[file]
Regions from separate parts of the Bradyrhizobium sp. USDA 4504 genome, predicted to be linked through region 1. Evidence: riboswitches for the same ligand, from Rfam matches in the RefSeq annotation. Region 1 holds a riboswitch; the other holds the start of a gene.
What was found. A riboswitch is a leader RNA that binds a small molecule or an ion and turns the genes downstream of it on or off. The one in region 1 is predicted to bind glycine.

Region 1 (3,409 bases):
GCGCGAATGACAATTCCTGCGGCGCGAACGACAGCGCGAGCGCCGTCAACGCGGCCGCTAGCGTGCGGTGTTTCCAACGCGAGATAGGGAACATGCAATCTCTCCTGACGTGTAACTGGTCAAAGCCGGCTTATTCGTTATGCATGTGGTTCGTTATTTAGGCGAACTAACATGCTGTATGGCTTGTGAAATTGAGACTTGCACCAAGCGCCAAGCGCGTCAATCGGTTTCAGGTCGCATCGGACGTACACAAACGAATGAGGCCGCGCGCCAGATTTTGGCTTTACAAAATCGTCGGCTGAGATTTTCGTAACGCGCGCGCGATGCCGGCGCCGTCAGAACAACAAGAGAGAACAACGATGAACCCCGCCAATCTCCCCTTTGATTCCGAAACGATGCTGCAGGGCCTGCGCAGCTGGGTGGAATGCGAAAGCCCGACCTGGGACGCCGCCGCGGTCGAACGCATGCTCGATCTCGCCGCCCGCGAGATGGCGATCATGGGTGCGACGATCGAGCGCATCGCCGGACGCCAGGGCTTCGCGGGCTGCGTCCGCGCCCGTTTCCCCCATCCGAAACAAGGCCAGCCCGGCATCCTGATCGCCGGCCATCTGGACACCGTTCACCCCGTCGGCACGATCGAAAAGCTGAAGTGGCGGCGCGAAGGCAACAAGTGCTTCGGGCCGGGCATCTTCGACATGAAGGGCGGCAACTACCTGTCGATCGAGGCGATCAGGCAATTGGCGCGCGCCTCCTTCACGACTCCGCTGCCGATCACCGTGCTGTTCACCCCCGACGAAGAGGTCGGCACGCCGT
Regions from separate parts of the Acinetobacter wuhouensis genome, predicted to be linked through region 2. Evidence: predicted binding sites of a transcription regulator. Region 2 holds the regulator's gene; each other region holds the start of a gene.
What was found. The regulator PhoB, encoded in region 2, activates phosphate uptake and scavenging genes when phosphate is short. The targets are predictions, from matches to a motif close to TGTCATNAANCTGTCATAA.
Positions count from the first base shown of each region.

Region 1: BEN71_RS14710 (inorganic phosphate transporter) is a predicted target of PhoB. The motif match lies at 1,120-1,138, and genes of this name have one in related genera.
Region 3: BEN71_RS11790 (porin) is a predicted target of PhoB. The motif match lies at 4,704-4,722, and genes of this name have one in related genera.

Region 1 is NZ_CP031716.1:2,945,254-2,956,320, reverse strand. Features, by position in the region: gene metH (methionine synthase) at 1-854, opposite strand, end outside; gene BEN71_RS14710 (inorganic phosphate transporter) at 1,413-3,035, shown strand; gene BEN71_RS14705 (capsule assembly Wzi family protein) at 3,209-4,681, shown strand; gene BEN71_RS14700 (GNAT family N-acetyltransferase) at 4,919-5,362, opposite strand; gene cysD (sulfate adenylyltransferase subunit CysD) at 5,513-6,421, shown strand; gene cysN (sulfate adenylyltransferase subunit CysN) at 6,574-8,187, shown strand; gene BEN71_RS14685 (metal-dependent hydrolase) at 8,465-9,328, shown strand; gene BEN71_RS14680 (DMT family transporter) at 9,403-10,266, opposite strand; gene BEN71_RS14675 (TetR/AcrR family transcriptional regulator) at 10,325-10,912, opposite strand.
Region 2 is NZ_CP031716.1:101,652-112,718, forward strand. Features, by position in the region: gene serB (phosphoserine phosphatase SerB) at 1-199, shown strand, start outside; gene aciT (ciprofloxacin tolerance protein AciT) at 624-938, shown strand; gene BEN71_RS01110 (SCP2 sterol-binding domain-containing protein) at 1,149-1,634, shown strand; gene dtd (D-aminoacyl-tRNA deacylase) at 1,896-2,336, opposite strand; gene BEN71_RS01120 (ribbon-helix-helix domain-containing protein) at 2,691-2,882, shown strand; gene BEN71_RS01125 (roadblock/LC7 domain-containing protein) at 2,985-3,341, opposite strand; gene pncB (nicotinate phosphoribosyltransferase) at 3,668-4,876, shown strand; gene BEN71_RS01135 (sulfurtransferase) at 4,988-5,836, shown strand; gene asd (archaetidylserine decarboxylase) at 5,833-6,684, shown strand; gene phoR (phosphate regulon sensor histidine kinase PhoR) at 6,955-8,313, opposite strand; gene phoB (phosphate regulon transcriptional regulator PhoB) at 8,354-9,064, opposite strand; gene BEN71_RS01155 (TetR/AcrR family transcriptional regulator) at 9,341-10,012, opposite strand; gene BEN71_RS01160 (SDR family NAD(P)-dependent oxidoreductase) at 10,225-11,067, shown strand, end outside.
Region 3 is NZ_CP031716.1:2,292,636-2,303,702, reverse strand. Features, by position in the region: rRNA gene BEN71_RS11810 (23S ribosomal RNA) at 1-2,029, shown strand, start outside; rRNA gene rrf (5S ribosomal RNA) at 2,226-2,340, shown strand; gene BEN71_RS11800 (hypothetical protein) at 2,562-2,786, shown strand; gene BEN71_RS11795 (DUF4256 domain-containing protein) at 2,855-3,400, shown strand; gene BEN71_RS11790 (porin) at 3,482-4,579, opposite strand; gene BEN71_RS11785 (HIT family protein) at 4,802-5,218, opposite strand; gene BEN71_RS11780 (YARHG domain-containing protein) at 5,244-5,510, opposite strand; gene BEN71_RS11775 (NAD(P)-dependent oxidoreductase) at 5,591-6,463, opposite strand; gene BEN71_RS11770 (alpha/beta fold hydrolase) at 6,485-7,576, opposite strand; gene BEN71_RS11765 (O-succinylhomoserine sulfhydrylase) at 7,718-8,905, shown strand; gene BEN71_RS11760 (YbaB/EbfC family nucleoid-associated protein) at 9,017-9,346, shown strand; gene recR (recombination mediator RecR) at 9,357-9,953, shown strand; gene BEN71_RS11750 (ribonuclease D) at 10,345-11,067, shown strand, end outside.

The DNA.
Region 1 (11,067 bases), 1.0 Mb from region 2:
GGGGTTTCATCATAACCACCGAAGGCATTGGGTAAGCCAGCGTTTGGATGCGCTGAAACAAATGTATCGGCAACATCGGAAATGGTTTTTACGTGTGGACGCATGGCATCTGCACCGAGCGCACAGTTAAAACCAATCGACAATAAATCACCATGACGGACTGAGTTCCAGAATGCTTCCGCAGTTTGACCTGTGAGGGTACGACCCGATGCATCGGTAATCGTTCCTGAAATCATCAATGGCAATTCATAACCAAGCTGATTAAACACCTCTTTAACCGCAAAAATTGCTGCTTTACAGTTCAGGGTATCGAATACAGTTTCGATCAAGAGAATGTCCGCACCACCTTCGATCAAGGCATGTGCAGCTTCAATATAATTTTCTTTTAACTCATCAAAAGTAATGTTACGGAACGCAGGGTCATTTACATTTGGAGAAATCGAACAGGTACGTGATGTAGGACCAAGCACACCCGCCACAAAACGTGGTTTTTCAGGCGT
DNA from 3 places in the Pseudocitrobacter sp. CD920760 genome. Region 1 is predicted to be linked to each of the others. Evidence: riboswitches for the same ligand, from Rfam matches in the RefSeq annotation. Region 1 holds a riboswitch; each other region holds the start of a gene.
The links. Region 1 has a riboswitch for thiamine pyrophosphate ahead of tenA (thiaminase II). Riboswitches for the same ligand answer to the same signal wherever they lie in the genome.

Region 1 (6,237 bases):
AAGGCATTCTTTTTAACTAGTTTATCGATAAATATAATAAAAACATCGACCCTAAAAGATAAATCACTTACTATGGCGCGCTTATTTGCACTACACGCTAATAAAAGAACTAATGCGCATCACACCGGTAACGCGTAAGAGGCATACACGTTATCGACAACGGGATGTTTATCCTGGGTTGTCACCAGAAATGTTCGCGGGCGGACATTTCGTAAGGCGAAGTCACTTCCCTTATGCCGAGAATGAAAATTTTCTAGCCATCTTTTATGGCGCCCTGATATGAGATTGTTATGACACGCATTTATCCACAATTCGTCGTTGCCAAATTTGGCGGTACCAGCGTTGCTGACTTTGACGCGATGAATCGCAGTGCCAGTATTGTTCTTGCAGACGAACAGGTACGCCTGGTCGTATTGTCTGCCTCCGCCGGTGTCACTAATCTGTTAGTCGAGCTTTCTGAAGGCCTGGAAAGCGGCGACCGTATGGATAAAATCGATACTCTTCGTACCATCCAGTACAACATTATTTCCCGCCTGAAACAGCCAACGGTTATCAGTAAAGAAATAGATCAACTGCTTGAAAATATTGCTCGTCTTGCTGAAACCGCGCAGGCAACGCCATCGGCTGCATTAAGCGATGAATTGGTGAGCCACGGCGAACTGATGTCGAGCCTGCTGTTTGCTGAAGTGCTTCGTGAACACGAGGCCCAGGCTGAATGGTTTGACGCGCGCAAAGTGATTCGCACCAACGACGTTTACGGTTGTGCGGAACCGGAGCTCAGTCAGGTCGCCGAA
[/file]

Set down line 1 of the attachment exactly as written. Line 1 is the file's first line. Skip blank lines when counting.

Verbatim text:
Regions from separate parts of the Bradyrhizobium sp. USDA 4504 genome, predicted to be linked through region 1. Evidence: riboswitches for the same ligand, from Rfam matches in the RefSeq annotation. Region 1 holds a riboswitch; the other holds the start of a gene.